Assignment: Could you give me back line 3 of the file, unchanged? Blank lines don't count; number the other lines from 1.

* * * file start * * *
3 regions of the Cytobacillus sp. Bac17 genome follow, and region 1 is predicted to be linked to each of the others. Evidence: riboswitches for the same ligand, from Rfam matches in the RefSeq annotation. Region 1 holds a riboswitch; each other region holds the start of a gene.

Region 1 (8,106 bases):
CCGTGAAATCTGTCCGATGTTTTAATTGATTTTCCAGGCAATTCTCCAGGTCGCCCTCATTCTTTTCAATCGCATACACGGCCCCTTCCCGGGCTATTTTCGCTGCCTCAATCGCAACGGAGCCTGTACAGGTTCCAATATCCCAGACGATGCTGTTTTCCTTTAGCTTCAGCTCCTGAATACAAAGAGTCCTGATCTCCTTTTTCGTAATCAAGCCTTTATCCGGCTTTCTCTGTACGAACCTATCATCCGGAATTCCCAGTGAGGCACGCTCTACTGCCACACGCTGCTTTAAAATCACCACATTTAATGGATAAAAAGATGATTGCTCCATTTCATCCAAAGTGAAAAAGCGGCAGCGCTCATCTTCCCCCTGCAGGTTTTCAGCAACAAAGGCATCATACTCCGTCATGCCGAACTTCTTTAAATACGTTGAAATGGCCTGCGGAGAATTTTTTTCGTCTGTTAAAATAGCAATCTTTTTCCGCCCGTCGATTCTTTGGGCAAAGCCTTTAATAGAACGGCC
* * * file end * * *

CCGTGAAATCTGTCCGATGTTTTAATTGATTTTCCAGGCAATTCTCCAGGTCGCCCTCATTCTTTTCAATCGCATACACGGCCCCTTCCCGGGCTATTTTCGCTGCCTCAATCGCAACGGAGCCTGTACAGGTTCCAATATCCCAGACGATGCTGTTTTCCTTTAGCTTCAGCTCCTGAATACAAAGAGTCCTGATCTCCTTTTTCGTAATCAAGCCTTTATCCGGCTTTCTCTGTACGAACCTATCATCCGGAATTCCCAGTGAGGCACGCTCTACTGCCACACGCTGCTTTAAAATCACCACATTTAATGGATAAAAAGATGATTGCTCCATTTCATCCAAAGTGAAAAAGCGGCAGCGCTCATCTTCCCCCTGCAGGTTTTCAGCAACAAAGGCATCATACTCCGTCATGCCGAACTTCTTTAAATACGTTGAAATGGCCTGCGGAGAATTTTTTTCGTCTGTTAAAATAGCAATCTTTTTCCGCCCGTCGATTCTTTGGGCAAAGCCTTTAATAGAACGGCC